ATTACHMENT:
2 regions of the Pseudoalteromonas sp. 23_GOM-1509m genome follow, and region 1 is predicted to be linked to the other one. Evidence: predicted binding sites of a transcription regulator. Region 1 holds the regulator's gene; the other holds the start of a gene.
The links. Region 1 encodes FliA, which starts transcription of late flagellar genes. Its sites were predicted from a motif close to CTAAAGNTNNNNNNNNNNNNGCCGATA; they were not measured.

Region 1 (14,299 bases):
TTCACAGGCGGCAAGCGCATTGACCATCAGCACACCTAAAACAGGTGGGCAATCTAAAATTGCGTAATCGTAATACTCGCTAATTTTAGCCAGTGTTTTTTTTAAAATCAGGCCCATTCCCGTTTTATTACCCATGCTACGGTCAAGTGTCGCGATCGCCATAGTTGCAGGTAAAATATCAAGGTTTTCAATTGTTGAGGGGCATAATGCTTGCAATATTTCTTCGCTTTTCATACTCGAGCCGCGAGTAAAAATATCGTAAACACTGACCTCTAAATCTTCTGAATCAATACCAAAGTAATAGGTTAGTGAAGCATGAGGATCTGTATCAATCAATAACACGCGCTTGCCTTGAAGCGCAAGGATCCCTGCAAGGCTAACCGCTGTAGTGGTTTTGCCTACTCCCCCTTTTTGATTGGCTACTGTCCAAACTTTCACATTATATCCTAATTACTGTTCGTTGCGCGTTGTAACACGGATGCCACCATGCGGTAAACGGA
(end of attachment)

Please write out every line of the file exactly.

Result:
2 regions of the Pseudoalteromonas sp. 23_GOM-1509m genome follow, and region 1 is predicted to be linked to the other one. Evidence: predicted binding sites of a transcription regulator. Region 1 holds the regulator's gene; the other holds the start of a gene.
The links. Region 1 encodes FliA, which starts transcription of late flagellar genes. Its sites were predicted from a motif close to CTAAAGNTNNNNNNNNNNNNGCCGATA; they were not measured.

Region 1 (14,299 bases):
TTCACAGGCGGCAAGCGCATTGACCATCAGCACACCTAAAACAGGTGGGCAATCTAAAATTGCGTAATCGTAATACTCGCTAATTTTAGCCAGTGTTTTTTTTAAAATCAGGCCCATTCCCGTTTTATTACCCATGCTACGGTCAAGTGTCGCGATCGCCATAGTTGCAGGTAAAATATCAAGGTTTTCAATTGTTGAGGGGCATAATGCTTGCAATATTTCTTCGCTTTTCATACTCGAGCCGCGAGTAAAAATATCGTAAACACTGACCTCTAAATCTTCTGAATCAATACCAAAGTAATAGGTTAGTGAAGCATGAGGATCTGTATCAATCAATAACACGCGCTTGCCTTGAAGCGCAAGGATCCCTGCAAGGCTAACCGCTGTAGTGGTTTTGCCTACTCCCCCTTTTTGATTGGCTACTGTCCAAACTTTCACATTATATCCTAATTACTGTTCGTTGCGCGTTGTAACACGGATGCCACCATGCGGTAAACGGA